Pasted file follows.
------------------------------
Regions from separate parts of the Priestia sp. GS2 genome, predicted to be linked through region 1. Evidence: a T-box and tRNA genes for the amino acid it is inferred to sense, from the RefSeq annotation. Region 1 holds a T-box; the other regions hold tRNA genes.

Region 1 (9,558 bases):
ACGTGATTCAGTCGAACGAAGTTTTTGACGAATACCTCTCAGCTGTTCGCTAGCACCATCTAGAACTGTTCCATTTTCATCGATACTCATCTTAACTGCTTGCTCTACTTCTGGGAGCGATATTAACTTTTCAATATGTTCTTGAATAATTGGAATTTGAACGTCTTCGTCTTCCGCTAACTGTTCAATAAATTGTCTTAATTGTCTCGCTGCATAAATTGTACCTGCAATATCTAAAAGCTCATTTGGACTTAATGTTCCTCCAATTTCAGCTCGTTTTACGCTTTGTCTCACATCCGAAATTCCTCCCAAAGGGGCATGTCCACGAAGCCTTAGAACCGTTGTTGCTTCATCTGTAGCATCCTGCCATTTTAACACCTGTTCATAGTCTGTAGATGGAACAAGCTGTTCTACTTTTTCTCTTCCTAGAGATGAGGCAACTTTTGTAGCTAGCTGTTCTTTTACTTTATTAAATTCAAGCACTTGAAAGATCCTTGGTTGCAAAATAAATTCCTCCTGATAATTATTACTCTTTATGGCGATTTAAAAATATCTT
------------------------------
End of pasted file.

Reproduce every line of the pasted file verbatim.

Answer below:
Regions from separate parts of the Priestia sp. GS2 genome, predicted to be linked through region 1. Evidence: a T-box and tRNA genes for the amino acid it is inferred to sense, from the RefSeq annotation. Region 1 holds a T-box; the other regions hold tRNA genes.

Region 1 (9,558 bases):
ACGTGATTCAGTCGAACGAAGTTTTTGACGAATACCTCTCAGCTGTTCGCTAGCACCATCTAGAACTGTTCCATTTTCATCGATACTCATCTTAACTGCTTGCTCTACTTCTGGGAGCGATATTAACTTTTCAATATGTTCTTGAATAATTGGAATTTGAACGTCTTCGTCTTCCGCTAACTGTTCAATAAATTGTCTTAATTGTCTCGCTGCATAAATTGTACCTGCAATATCTAAAAGCTCATTTGGACTTAATGTTCCTCCAATTTCAGCTCGTTTTACGCTTTGTCTCACATCCGAAATTCCTCCCAAAGGGGCATGTCCACGAAGCCTTAGAACCGTTGTTGCTTCATCTGTAGCATCCTGCCATTTTAACACCTGTTCATAGTCTGTAGATGGAACAAGCTGTTCTACTTTTTCTCTTCCTAGAGATGAGGCAACTTTTGTAGCTAGCTGTTCTTTTACTTTATTAAATTCAAGCACTTGAAAGATCCTTGGTTGCAAAATAAATTCCTCCTGATAATTATTACTCTTTATGGCGATTTAAAAATATCTT